1. Location, Location, Location.
Try and find a area away from light polluted areas such as large cities. the darkest skies will produce the cleanest shots. I use ClearDarkSky,com for scouting locations.
Time is also a factor. The best time to shoot the stars is highly dependent on the moon phase and the time of year.
If looking to shoot the Milky Way, shooting mid-summer (May thru July), when the galactic core (central region of the Milky Way Galaxy) is traveling through the dark sky above the horizon is optimal. For shooting general star trails, the optimal time is highly reliant on the time of year. In February, shooting at 4 AM is when the stars will be brightest and in September or October, shooting right after sunset will ensure the stars presence in the image.
Moon phases can have the power to ruin your image. Moonlight has the ability to wash out night sky images. If the moon is in any way brighter that the crescent, the colors of the Milky Way will be almost non-existent.
This goes without saying, but shooting at night will require a good sturdy tripod. Long lens and slow shutter speeds all dictate the need for a good sturdy tripod. Tripod tip: weigh your tripod down with a backpack or heavy bag. Most tripods have a small hook on the center shaft to hang a bag from. A good travel tripod for the money is the MeFoto RoadTrip!
3. Use A Cable Release or Self Timer
4. Prefocus on Infinity
Turn off your cameras autofocus, and prefocus on infinity. Autofocus is not reliable at night. You can prefocus, then switch to manual focus thus, locking focus at infinity, I recommend manual focus using live view.
5. Use the mirror-lock-up feature of your camera
Locking up the mirror will great improve your chances of getting a tack sharp image. You would surprised how much vibration a mirror operation can have on your image.
6. Shoot Faster Than you think - Rule of 600
You’ll really be surprised on how fast objects moves in the sky.. In order to get sharp shots without star trails, we need to utilize the Rule of 600. I’m afraid to say, a little bit of math is required. This is because the stars are always in motion, due to the rotation of the earth, and so it’s important that you know how long you can open your camera’s shutter for before the tracking of the stars ruins your shot.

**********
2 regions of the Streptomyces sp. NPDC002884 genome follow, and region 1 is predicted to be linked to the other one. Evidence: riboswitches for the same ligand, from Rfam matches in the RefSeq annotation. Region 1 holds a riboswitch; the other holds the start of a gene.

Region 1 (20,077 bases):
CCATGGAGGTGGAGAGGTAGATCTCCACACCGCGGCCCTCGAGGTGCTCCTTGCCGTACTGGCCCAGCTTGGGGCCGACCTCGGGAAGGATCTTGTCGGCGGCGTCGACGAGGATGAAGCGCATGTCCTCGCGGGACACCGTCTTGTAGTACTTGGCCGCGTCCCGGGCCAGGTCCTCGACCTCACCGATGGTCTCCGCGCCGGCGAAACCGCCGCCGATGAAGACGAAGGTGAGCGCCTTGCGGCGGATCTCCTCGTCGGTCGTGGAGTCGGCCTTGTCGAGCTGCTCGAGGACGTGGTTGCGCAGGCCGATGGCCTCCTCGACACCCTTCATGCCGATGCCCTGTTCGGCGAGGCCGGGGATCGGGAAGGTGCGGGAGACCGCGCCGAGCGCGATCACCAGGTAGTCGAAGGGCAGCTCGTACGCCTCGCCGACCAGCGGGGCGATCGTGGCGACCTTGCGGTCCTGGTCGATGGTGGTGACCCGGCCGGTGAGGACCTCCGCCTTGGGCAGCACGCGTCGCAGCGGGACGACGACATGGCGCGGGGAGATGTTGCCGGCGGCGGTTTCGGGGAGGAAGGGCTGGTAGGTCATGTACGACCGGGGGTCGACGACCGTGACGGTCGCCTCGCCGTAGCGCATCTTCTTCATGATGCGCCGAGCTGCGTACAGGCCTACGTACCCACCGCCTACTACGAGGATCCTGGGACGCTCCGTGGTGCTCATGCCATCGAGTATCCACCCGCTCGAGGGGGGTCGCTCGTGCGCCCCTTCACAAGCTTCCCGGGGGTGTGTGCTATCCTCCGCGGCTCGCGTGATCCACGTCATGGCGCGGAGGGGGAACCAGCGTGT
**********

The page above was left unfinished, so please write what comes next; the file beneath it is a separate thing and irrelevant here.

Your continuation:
The Rule Of 600 Defined
When using a lens of focal length "L" to take a long exposure photograph of the night sky, the maximum shutter speed you should use to avoid blurring of the stars is 600/L = number of seconds.
The derivation is fairly simple:
The sky rotates 360 degrees in 24 hours, or 0.0042 arc degrees per second. Assuming a full frame camera and a 24mm lens, we have a 73.7 degree horizontal view. Assuming a 24 Mp sensor (6000x4000), those 73.7 degrees are projected on to 6000 horizontal pixels, giving 81.4 pixels per degree. Assuming a 24mm lens, the "rule of 600" gives 600/24mm = 25 seconds exposure.
In 25 seconds the sky will move ~0.1 degrees. For our 24 Mp full frame camera with a 24mm lens, 0.1 degrees translates to 8.5 pixels. By the 600 rule, those 8.5 pixels represent the maximum acceptable movement blur before star points turn into star trails. Of course you will never eliminate star trails- you merely reduce the trail to an acceptable level.
If we were using a 1.6x crop sensor camera, we need to adjust the actual focal length by 1.6 to formula before we apply the 600 Rule. For example: a 24mm lens would need to be adjusted to allow for the crop sensor, thus a 24mm lens is actually a 38mm.
600 Rule For Cropped Sized Sensor Cameras:
Shutter Speed = 600 / (Focal Length x 1.6)
7. Shoot in RAW
Shoot in RAW. You should always shoot in RAW anyway, but for astrophotography this will help give you more control when editing your photos later, particularly for noisier images at higher ISO ratings.
Shoot For Greatness
Go for great images of the night sky. We’re living in a golden age of digital photography. Just ten years ago these simple pictures would have been impossible. Now it is within the reach of any photographer willing to go after it. But don’t stop at just capturing the moon, a few stars, or the Milky Way. Put our world on display, for all to see (it’s out there every night :-)). Include the landscape, buildings or anything that adds interest—and look for opportunities to capture something unique. Most of all, get out shooting!